Reducing Families’ Stress in the PICU


When a child is admitted to the Pediatric Intensive Care Unit (PICU), they will often spend days or even weeks there. It’s a harrowing experience for them and, for their family, it means sorting through complicated treatment options and making tough decisions – all while coming face-to-face with the possibility of losing their child.

“It’s one of the most stressful experiences a family can have,” says Dr. Ross Hays, and it can be so traumatic that about 24% of families suffer from post-traumatic stress disorder (PTSD) after they leave the PICU.

Hays is investigating whether an innovative approach – called palliative care – can transform how hospitals help these families cope. His team is leading a five-year, $3.1 million study to see if improving doctor-family communication, and giving families more emotional support, can reduce their stress in the PICU and once they go home. It’s the largest pediatric palliative care study ever funded by the National Institutes of Health. 

“We think that, if you give extra support to these families early on, you may be able to prevent some of the damage that comes from the stress of the experience, rather than having to treat it later,” says Hays, who directs Seattle Children’s palliative care program and is a principal investigator in the Center for Child Health, Behavior and Development.

One of the Nation’s First Palliative Care Programs

When Seattle Children’s started one of the nation’s first pediatric palliative care programs in 1997, Hays jumped at the chance to lead it. Palliative care aims to reduce suffering and improve quality of life among patients with serious or life-threatening conditions, and Hays had spent years caring for children with muscular dystrophy when there were no effective treatments. That meant helping families make the most of a situation where their child had intense medical needs and would likely die at a young age.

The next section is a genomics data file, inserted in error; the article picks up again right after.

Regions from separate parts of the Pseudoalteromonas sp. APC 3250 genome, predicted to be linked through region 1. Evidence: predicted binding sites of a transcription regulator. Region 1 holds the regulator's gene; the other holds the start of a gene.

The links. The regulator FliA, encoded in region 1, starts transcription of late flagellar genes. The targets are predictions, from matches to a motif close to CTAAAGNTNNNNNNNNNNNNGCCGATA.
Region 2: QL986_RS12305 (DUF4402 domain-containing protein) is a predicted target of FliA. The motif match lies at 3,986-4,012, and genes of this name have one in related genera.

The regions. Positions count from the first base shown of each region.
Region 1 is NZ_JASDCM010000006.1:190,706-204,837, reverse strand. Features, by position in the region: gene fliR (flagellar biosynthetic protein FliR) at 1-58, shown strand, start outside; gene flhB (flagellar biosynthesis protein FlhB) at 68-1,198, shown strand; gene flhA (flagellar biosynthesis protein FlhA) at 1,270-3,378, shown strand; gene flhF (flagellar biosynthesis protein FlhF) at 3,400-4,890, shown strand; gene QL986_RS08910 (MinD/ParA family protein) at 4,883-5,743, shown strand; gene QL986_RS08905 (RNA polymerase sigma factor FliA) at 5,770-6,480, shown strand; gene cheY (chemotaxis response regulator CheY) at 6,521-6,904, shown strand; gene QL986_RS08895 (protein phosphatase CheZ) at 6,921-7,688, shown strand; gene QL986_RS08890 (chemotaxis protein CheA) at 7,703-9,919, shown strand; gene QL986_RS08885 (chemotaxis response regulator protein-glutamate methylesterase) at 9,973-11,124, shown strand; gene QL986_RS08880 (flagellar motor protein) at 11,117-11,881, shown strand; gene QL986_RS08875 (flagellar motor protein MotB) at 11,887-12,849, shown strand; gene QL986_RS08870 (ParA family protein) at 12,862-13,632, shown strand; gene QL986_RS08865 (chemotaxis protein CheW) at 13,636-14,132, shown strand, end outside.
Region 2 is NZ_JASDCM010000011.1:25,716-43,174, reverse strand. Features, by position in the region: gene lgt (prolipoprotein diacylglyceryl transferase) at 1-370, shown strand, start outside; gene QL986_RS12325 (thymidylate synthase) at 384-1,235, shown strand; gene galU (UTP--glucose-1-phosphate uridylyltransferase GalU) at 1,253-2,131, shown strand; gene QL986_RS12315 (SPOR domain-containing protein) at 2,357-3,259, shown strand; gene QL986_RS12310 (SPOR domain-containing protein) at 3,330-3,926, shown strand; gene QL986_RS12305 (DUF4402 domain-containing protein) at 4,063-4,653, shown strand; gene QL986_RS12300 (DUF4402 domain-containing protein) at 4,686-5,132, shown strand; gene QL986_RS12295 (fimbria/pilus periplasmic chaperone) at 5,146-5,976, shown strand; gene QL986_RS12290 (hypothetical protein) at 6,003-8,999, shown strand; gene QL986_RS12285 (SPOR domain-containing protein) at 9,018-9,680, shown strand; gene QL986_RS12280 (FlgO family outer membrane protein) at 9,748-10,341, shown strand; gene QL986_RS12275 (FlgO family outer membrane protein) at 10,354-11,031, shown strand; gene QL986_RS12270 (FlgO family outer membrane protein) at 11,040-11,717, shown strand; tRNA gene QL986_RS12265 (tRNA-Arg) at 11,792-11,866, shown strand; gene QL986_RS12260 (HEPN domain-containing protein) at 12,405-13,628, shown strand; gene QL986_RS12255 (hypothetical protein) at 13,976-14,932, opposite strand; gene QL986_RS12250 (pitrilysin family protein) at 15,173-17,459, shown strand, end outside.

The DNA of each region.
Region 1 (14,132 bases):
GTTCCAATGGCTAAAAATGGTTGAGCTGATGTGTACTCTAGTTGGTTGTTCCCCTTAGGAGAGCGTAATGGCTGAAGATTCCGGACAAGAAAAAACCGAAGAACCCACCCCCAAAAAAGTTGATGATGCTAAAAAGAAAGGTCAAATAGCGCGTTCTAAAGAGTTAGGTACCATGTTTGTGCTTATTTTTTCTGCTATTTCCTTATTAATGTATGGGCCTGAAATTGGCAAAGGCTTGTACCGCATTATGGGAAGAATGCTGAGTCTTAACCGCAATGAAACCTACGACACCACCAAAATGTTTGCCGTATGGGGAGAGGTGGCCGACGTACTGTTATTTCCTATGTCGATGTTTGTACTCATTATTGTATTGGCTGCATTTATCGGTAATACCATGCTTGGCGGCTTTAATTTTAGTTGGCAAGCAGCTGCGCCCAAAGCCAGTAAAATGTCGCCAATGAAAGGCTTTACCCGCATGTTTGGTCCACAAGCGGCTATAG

“When people started defining palliative care, I thought ‘that’s what I’m already doing’,” Hays says.

Now Hays’ team, called the Pediatric Advanced Care Team, delivers palliative care to patients throughout the hospital. After a family is referred to PACT, Hays or one of his colleagues becomes their point person. They help the family clarify their care goals and understand treatment options. And they remain the family’s trusted contact throughout their hospital stay, ensuring they have a consistent provider as doctors and nurses rotate in and out.

“Our work is based on research from Boston Children’s that shows families in these situations want honest communication above all, delivered in a way they can understand it,” Hays says.

That same research showed that families need emotional support and want providers to respect their spiritual beliefs. Hays’ team, which includes experts in everything from pain and symptom management to psychosocial support, provides this through a process that starts with winning a family’s trust.

“Sometimes we just stop by a family’s room to shoot the breeze and see if there’s any way make them more comfortable,” Hays says. “That helps us build a relationship.”

Improving Communication in the PICU

Hays’ current study rests on the hypothesis that palliative care may be especially valuable in the PICU, where more than 60% of hospital deaths occur. The study enrolls families who are in the PICU for more than seven days, and delivers an intervention that revolves around periodic “care conferences.”

Hays’ team uses these conferences to bring together the specialists and nurses involved a child’s care, making them available to answer a family’s questions. The palliative care providers help interpret the answers and sort out conflicting recommendations.

“The trick is to get inside parents’ heads and figure out what questions they need to be asking – but can’t think of because the environment is so overwhelming,” Hays says.

Hays and his colleagues follow up with regular visits to update families about their child’s health. They also provide the intervention group’s participants with emotional support and resources, such as written transcripts of care conferences, so that families don’t have to rely on their memories of complicated conversations.

Participants fill out questionnaires that indicate whether they are dealing with anxiety, depression and other things that increase their risk for PTSD, during and after their stay. Hays’ research team is also investigating whether families who receive the intervention leave the PICU earlier than families in the control group, and if they report better communication and less conflict with their providers.

Hays expects to have the study’s results in 2016 If the intervention has positive effects such as reducing stress and PTSD, it could support the movement to make palliative care consultation standard practice at many other hospitals.

For Hays, it’s another step toward improving the lives of some of the hospital’s most vulnerable patients and families.

“All of these families are in crisis, but they also show an amazing amount of courage, grace and kindness,” Hays says. “It’s a privilege and an honor to work with them.”